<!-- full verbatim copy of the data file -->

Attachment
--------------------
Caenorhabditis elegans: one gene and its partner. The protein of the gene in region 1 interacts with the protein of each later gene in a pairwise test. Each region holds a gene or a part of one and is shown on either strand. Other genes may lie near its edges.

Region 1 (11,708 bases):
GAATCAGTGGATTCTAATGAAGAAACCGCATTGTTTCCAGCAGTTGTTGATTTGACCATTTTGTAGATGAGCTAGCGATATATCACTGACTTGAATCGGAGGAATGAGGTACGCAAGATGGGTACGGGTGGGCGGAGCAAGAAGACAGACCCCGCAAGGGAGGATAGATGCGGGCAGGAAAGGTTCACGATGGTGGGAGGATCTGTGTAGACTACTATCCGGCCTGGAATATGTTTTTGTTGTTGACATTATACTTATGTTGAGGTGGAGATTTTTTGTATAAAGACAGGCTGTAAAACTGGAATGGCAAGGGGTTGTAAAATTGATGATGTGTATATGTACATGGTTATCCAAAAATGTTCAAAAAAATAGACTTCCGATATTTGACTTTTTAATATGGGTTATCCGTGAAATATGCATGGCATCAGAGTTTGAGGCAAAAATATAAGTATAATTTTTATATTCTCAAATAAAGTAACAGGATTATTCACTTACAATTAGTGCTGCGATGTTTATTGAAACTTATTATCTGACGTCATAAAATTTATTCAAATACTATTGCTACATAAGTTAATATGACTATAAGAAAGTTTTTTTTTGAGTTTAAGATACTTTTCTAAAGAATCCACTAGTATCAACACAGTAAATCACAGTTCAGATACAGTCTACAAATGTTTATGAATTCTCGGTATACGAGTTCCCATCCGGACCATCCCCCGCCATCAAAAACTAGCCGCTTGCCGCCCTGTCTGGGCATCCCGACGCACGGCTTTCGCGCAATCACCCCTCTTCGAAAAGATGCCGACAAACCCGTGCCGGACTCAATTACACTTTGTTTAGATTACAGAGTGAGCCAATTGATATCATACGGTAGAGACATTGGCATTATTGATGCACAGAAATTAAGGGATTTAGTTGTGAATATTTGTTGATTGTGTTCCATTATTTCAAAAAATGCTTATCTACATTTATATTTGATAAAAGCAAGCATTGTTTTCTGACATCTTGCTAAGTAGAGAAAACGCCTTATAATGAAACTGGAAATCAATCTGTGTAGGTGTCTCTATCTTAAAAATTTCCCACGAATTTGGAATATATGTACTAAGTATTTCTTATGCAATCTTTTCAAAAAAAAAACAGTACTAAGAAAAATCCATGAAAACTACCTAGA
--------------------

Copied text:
Caenorhabditis elegans: one gene and its partner. The protein of the gene in region 1 interacts with the protein of each later gene in a pairwise test. Each region holds a gene or a part of one and is shown on either strand. Other genes may lie near its edges.

Region 1 (11,708 bases):
GAATCAGTGGATTCTAATGAAGAAACCGCATTGTTTCCAGCAGTTGTTGATTTGACCATTTTGTAGATGAGCTAGCGATATATCACTGACTTGAATCGGAGGAATGAGGTACGCAAGATGGGTACGGGTGGGCGGAGCAAGAAGACAGACCCCGCAAGGGAGGATAGATGCGGGCAGGAAAGGTTCACGATGGTGGGAGGATCTGTGTAGACTACTATCCGGCCTGGAATATGTTTTTGTTGTTGACATTATACTTATGTTGAGGTGGAGATTTTTTGTATAAAGACAGGCTGTAAAACTGGAATGGCAAGGGGTTGTAAAATTGATGATGTGTATATGTACATGGTTATCCAAAAATGTTCAAAAAAATAGACTTCCGATATTTGACTTTTTAATATGGGTTATCCGTGAAATATGCATGGCATCAGAGTTTGAGGCAAAAATATAAGTATAATTTTTATATTCTCAAATAAAGTAACAGGATTATTCACTTACAATTAGTGCTGCGATGTTTATTGAAACTTATTATCTGACGTCATAAAATTTATTCAAATACTATTGCTACATAAGTTAATATGACTATAAGAAAGTTTTTTTTTGAGTTTAAGATACTTTTCTAAAGAATCCACTAGTATCAACACAGTAAATCACAGTTCAGATACAGTCTACAAATGTTTATGAATTCTCGGTATACGAGTTCCCATCCGGACCATCCCCCGCCATCAAAAACTAGCCGCTTGCCGCCCTGTCTGGGCATCCCGACGCACGGCTTTCGCGCAATCACCCCTCTTCGAAAAGATGCCGACAAACCCGTGCCGGACTCAATTACACTTTGTTTAGATTACAGAGTGAGCCAATTGATATCATACGGTAGAGACATTGGCATTATTGATGCACAGAAATTAAGGGATTTAGTTGTGAATATTTGTTGATTGTGTTCCATTATTTCAAAAAATGCTTATCTACATTTATATTTGATAAAAGCAAGCATTGTTTTCTGACATCTTGCTAAGTAGAGAAAACGCCTTATAATGAAACTGGAAATCAATCTGTGTAGGTGTCTCTATCTTAAAAATTTCCCACGAATTTGGAATATATGTACTAAGTATTTCTTATGCAATCTTTTCAAAAAAAAAACAGTACTAAGAAAAATCCATGAAAACTACCTAGA